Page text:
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Incidence of Bcr-Abl kinase domain mutations in imatinib refractory chronic myeloid leukemia patients from South India.

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Incidence of Bcr-Abl kinase domain mutations in imatinib refractory chronic myeloid leukemia patients from South India.

Tumour Biol. 2014 Jul;35(7):7187-93

Authors: Kagita S, Uppalapati S, Jiwatani S, Linga VG, Gundeti S, Nagesh N, Digumarti R

Abstract

Mutations in the Bcr-Abl kinase domain (KD) are a major cause for acquired resistance to imatinib (IM) treatment and have been associated with progression and poor prognosis in chronic myeloid leukemia patients. The present study includes 63 patients resistant to standard imatinib dose of 400 mg according to ELN guidelines. Direct sequencing method is used for mutational analysis. The present study revealed 15 exonic mutations in 46.03 % of patients; among them, seven cases (24.13 %) had multiple mutations. Mutations were found to be higher in sokal high- (45.0 %) and intermediate- (68.42 %) compared to low-risk (29.16 %) group. Mutations were observed in 38.09 % of patients with EUTOS (European Treatment and Outcome Study) high risk and in 50.0 % with low risk. The frequency of mutations was 50.0 % in advanced phase, 47.36 % in late chronic-phase, and 43.33 % in chronic-phase patients. 42.10 % of patients with primary resistance and 52.0 % with secondary resistance had mutations. P-loop and T315I mutations were associated with poor survival in advanced phase patients (85.71 %) (P = 0.03). No significant variation was observed with Bcr-Abl transcript levels between the patients with the presence or absence of mutations (P = 0.73). Bcr-Abl levels were found to be significantly elevated in P-loop and T315I mutation carriers (P = 0.001) and also in T315I mutation-positive patients (P = 0.01). P-loop mutations and T315I are frequent in advanced phases and strongly associated with poor prognosis and survival. Hence, the identification of mutations in IM-resistant CML patients will help in treatment optimization with 2nd- or 3rd-generation tyrosine kinase inhibitors (TKIs).

PMID: 24763825 [PubMed - indexed for MEDLINE]

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The occurrence of second neoplasms after treatment with tyrosine kinase inhibitors for chronic myeloid leukemia.

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The occurrence of second neoplasms after treatment with tyrosine kinase inhibitors for chronic myeloid leukemia.

Leuk Lymphoma. 2014 Feb;55(2):453-6

Authors: Togasaki-Yoshimoto E, Shono K, Onoda M, Yokota A

PMID: 23697842 [PubMed - indexed for MEDLINE]

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International development of an EORTC questionnaire for assessing health-related quality of life in chronic myeloid leukemia patients: the EORTC QLQ-CML24.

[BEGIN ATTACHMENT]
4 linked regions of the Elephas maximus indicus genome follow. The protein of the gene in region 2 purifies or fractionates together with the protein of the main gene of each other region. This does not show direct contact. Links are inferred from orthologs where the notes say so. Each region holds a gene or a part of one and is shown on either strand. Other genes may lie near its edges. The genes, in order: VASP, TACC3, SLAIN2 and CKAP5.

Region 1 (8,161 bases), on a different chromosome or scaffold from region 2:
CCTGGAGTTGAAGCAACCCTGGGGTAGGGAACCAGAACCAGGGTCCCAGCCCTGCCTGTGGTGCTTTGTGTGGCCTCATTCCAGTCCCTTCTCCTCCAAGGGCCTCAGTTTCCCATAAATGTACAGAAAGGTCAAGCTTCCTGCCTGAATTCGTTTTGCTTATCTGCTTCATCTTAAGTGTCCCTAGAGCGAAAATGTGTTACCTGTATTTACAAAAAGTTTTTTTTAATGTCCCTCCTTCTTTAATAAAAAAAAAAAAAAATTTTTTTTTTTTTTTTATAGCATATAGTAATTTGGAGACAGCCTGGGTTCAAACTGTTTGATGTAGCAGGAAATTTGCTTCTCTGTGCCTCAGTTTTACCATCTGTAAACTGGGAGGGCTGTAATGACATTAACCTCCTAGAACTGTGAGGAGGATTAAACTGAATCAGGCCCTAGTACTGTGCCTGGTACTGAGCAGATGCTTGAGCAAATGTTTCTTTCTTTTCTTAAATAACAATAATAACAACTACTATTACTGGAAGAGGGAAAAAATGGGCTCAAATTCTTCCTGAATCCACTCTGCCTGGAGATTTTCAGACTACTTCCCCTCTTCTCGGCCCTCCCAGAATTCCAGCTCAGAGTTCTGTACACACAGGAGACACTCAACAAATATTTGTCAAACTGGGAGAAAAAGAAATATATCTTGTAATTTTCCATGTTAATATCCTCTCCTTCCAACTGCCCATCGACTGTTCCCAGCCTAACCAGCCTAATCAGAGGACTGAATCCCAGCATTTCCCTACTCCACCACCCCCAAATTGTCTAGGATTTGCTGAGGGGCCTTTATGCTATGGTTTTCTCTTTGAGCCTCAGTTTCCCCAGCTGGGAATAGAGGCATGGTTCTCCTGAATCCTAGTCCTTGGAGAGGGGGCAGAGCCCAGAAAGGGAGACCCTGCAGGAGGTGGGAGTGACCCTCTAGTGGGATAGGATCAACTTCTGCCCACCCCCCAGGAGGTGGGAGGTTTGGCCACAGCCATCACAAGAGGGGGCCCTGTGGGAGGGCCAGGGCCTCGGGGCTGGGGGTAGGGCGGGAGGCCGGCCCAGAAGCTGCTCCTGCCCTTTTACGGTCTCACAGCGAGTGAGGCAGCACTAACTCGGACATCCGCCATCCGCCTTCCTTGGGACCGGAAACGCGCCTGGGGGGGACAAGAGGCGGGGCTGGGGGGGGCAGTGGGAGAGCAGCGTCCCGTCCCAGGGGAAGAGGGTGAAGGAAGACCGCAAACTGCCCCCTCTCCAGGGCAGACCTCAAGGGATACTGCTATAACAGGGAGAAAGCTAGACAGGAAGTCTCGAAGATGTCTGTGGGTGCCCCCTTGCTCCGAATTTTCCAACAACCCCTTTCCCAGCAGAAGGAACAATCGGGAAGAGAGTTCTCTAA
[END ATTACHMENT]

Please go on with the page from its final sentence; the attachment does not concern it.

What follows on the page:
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International development of an EORTC questionnaire for assessing health-related quality of life in chronic myeloid leukemia patients: the EORTC QLQ-CML24.

Qual Life Res. 2014 Apr;23(3):825-36

Authors: Efficace F, Baccarani M, Breccia M, Saussele S, Abel G, Caocci G, Guilhot F, Cocks K, Naeem A, Sprangers M, Oerlemans S, Chie W, Castagnetti F, Bombaci F, Sharf G, Cardoni A, Noens L, Pallua S, Salvucci M, Nicolatou-Galitis O, Rosti G, Mandelli F

Abstract

BACKGROUND: Health-related quality of life (HRQOL) is a key aspect for chronic myeloid leukemia (CML) patients. The aim of this study was to develop a disease-specific HRQOL questionnaire for patients with CML to supplement the European Organization for Research and Treatment of Cancer (EORTC)-QLQ C30.

PATIENTS AND METHODS: The process followed a predefined and systematic stepwise iterative process as defined by the EORTC guidelines for questionnaire development. The process was divided into 3 phases: (1) generation of relevant HRQOL issues, (2) operationalization of the HRQOL issues into a set of items, and (3) pretesting the questionnaire for relevance and acceptability. Descriptive statistics and psychometric analyses were also performed.

RESULTS: Overall, 655 CML patients were enrolled in 10 countries including the USA and countries in Europe and Asia. Interviews with health-care professionals experienced in CML (n = 59) were also conducted. Results from the interviews, clinical experiences, and statistical analyses were used to develop the EORTC QLQ-CML24. The final module consists of 24 items assessing the following aspects: symptom burden, impact on daily life and on worry/mood, body image problems, and satisfaction with care and with social life. Internal consistency, assessed with Cronbach’s alpha coefficients, ranged from 0.73 to 0.83 for the proposed scales.

CONCLUSION: The EORTC QLQ-CML24 is an internationally developed HRQOL questionnaire for CML patients, and its implementation in clinical research and practice can provide important information to facilitate clinical decision-making.

PMID: 24026634 [PubMed - indexed for MEDLINE]